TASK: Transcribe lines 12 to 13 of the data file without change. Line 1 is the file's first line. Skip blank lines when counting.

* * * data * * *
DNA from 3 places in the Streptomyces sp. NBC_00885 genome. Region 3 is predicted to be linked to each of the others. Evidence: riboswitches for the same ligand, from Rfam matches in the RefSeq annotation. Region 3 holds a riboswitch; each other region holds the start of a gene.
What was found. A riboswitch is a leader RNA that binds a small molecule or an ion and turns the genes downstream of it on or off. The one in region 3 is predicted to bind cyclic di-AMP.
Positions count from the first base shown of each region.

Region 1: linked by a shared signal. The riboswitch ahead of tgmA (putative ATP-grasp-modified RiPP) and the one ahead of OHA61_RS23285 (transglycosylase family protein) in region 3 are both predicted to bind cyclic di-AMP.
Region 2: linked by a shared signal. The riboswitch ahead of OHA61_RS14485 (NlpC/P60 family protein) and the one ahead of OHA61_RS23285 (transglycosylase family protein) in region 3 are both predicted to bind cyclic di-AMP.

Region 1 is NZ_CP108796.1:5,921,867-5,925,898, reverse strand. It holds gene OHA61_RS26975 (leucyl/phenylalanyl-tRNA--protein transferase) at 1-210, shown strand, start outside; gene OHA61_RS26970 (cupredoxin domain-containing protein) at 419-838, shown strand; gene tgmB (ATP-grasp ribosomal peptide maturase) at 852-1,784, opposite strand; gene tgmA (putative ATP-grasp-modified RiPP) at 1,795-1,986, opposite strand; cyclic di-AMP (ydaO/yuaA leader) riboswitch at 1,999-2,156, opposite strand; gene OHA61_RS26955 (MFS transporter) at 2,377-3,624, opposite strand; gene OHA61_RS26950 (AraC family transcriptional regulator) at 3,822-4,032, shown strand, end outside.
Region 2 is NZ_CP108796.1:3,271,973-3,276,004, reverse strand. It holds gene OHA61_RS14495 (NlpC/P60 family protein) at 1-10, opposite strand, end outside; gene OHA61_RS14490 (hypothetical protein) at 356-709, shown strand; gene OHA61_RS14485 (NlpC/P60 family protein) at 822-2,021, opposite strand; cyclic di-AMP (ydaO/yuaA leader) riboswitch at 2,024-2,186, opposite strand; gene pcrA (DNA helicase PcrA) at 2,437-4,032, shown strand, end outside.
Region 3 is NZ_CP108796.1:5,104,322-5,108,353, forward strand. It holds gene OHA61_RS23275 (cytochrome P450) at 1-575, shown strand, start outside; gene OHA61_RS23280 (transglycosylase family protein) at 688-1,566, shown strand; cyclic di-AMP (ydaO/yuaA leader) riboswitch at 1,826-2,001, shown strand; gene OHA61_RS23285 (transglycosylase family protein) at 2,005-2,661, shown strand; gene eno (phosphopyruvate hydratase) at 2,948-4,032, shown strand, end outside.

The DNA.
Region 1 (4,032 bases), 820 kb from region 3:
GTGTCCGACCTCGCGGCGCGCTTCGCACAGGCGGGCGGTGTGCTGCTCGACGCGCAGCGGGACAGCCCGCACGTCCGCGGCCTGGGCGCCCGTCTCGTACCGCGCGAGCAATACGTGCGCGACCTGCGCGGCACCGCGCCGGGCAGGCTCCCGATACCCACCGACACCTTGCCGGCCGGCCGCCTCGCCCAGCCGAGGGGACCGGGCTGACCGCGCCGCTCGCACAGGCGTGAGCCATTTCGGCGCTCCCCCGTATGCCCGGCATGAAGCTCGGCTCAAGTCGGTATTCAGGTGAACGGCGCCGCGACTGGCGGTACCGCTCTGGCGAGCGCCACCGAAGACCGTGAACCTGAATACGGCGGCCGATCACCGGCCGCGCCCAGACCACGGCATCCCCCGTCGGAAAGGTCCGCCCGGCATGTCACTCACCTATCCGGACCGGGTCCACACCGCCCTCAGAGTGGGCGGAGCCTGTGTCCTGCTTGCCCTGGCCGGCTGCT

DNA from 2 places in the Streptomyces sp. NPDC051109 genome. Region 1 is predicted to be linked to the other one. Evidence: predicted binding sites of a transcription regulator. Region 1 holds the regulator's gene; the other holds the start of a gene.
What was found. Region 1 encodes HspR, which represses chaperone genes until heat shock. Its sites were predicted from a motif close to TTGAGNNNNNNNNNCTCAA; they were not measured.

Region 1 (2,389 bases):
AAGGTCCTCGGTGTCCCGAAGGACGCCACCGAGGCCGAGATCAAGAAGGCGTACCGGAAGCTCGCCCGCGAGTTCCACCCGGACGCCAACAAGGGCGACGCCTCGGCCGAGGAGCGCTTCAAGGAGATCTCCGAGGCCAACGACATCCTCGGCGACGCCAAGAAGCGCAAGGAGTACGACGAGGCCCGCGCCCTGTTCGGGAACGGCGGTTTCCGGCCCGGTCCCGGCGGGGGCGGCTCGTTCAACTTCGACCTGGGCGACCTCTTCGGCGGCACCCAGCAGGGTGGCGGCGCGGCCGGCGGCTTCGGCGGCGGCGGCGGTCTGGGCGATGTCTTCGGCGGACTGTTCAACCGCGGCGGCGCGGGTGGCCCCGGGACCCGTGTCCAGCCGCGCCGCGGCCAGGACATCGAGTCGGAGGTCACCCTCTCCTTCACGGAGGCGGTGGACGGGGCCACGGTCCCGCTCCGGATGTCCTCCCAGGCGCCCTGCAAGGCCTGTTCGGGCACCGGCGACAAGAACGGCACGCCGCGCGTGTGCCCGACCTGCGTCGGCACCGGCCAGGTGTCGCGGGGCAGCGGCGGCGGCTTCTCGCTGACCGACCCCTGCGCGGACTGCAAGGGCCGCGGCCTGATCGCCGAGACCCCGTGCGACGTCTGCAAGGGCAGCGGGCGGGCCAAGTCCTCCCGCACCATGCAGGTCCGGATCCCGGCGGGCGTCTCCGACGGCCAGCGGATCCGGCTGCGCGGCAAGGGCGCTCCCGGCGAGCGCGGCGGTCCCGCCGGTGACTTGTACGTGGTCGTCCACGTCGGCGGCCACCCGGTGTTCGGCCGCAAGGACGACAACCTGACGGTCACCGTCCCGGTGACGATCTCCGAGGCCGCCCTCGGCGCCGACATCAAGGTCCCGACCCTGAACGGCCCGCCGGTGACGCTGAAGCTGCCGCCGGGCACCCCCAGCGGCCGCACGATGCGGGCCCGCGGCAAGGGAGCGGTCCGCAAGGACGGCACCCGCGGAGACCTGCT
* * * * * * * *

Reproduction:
DNA from 2 places in the Streptomyces sp. NPDC051109 genome. Region 1 is predicted to be linked to the other one. Evidence: predicted binding sites of a transcription regulator. Region 1 holds the regulator's gene; the other holds the start of a gene.
What was found. Region 1 encodes HspR, which represses chaperone genes until heat shock. Its sites were predicted from a motif close to TTGAGNNNNNNNNNCTCAA; they were not measured.